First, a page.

By the early 1880s, Bohemian Club members began conducting
summer camping trips to the Sonoma County redwoods. The summer
encampments proved so popular that the Club began purchasing land
along the Russian River in 1899. By the 1960s the Bohemian Club
owned 2,712 acres, including a 1,500-year-old grove of redwoods,
adjacent to the small town of Monte Rio.
The Bohemian Grove summer encampments have become one of the
most famous private men's retreats in the world. Club members
and several hundred world-class guests gather annually in the
last weeks of July to recreate what has been called "the
greatest men's party on earth." Spanning three weekends,
the outdoor event includes lectures, entertainment, rituals, plays,
theater, friendship reaffirmations, lots of hosted camp parties,
political discussions, sideline business meetings and huge amounts
of food and alcohol.
The Bohemian Grove offers daily lectures known as "lakeside
chats." The Under-Secretary of the Navy may give an off-the-record
speech on military budget issues, or the President of Mexico may
address global free trade. Whatever the topic, those present emerge
with a sense of insider awareness of high-level policy issues
and political situations which are often yet-to-be, or perhaps
never-to-be, publicly articulated.
One such chat in 1994, given by a University of California
political science professor, warned of the dangers of multi-culturalism,
Afro-centrism, and the loss of family boundaries. He declared
that "elites based on merit and skill are important to society.
Any elite that fails to define itself will fail to survive...
We need boundaries and values set and clear." He went on
to conclude that we cannot allow the "unqualified" masses
to carry out policy, and elites must set values that can be translated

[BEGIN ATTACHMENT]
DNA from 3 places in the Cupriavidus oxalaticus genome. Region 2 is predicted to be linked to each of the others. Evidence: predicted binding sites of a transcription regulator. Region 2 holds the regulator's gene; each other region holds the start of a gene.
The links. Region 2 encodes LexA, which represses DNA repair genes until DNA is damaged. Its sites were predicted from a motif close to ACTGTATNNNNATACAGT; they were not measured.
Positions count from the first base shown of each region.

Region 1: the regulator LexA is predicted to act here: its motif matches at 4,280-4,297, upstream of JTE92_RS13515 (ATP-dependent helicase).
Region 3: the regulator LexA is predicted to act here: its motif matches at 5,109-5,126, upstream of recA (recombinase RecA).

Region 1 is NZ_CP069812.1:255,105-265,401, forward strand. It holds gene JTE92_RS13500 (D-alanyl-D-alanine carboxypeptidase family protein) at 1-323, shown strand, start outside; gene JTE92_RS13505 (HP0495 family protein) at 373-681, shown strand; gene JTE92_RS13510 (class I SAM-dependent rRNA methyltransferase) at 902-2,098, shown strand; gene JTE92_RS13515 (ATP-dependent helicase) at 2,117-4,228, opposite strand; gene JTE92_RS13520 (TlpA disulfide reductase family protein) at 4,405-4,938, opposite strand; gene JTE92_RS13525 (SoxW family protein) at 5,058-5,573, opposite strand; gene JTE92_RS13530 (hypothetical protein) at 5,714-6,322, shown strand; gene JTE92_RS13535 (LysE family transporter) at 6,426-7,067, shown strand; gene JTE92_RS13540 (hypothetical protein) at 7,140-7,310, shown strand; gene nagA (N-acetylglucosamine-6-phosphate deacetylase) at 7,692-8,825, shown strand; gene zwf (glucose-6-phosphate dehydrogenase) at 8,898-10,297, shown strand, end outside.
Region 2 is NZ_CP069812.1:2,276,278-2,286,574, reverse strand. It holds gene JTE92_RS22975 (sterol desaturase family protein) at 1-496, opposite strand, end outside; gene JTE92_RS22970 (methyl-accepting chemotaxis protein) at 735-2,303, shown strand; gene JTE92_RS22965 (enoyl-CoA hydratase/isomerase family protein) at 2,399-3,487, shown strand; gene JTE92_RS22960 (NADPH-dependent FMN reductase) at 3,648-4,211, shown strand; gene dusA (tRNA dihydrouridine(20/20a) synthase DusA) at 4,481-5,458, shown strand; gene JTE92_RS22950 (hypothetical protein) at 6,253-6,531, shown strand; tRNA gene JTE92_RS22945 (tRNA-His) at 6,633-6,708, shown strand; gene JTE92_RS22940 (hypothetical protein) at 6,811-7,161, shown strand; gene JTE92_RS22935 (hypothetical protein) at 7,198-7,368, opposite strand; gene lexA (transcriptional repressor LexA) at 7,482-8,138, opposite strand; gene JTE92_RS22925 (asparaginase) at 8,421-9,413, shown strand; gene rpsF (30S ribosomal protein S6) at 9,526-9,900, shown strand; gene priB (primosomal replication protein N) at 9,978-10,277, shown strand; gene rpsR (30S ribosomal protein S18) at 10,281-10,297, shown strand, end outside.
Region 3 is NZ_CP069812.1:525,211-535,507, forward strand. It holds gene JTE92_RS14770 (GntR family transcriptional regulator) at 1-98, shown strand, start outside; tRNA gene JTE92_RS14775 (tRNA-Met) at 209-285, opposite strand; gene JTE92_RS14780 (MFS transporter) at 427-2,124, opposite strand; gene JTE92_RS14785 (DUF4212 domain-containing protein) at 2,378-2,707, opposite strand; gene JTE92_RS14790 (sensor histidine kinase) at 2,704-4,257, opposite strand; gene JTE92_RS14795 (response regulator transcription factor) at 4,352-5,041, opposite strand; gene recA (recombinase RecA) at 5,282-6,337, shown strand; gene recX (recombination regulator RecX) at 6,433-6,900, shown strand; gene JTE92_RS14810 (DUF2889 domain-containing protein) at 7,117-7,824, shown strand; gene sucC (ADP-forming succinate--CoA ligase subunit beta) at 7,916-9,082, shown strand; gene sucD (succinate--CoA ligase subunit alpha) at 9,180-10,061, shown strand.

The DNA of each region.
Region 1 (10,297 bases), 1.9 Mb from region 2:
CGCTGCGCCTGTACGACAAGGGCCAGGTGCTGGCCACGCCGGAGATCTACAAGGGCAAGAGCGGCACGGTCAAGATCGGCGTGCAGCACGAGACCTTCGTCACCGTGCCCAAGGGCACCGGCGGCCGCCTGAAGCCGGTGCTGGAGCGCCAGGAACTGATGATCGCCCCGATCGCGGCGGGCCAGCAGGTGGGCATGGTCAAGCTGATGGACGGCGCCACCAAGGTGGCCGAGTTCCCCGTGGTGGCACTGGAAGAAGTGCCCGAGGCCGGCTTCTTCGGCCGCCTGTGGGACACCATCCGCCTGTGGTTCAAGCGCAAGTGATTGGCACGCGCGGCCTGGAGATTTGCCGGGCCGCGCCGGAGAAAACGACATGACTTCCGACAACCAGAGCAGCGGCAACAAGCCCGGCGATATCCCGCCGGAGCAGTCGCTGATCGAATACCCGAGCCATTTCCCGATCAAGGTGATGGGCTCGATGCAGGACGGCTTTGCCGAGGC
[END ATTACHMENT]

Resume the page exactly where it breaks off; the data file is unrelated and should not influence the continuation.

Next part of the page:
into "standards of authority."
Foremost at the Bohemian Grove is an atmosphere of social
interaction and networking. You can sit around a campfire with
directors of PG&E, or Bank of America. You can shoot skeet
with the former secretaries of state and defense, or you can enjoy
a sing-along with a Council of Foreign Relations director or a
Business Roundtable executive. All of this makes for ample time
to develop personal long-lasting connections with powerful influential
On the surface, the Bohemian Grove is a private place where
global and regional elites meet for fun and enjoyment. Behind
the scenes, however(it serves a very important function similar
to 18th century French Monarchy scheming or the 19th century empire
building of the British. The Bohemian Grove is an American version
of race gender and class elitism. lt is the human process of building
insider ties, consensual understandings, and lasting connections
in the service of class solidarity. Ties reinforced at the Grove
manifest themselves in global trade meetings, party politics,
campaign financing, and top-down democracy. In a sense, they live
in a self-made Bastille surrounded by power, prestige and privilege,
and united in their fear of grassroots democracy.
Peter Phillips is an Associate Professor of Sociology at Sonoma
State University and Director of Project Censored He wrote his
dissertation on the Bohemian Club in 1994.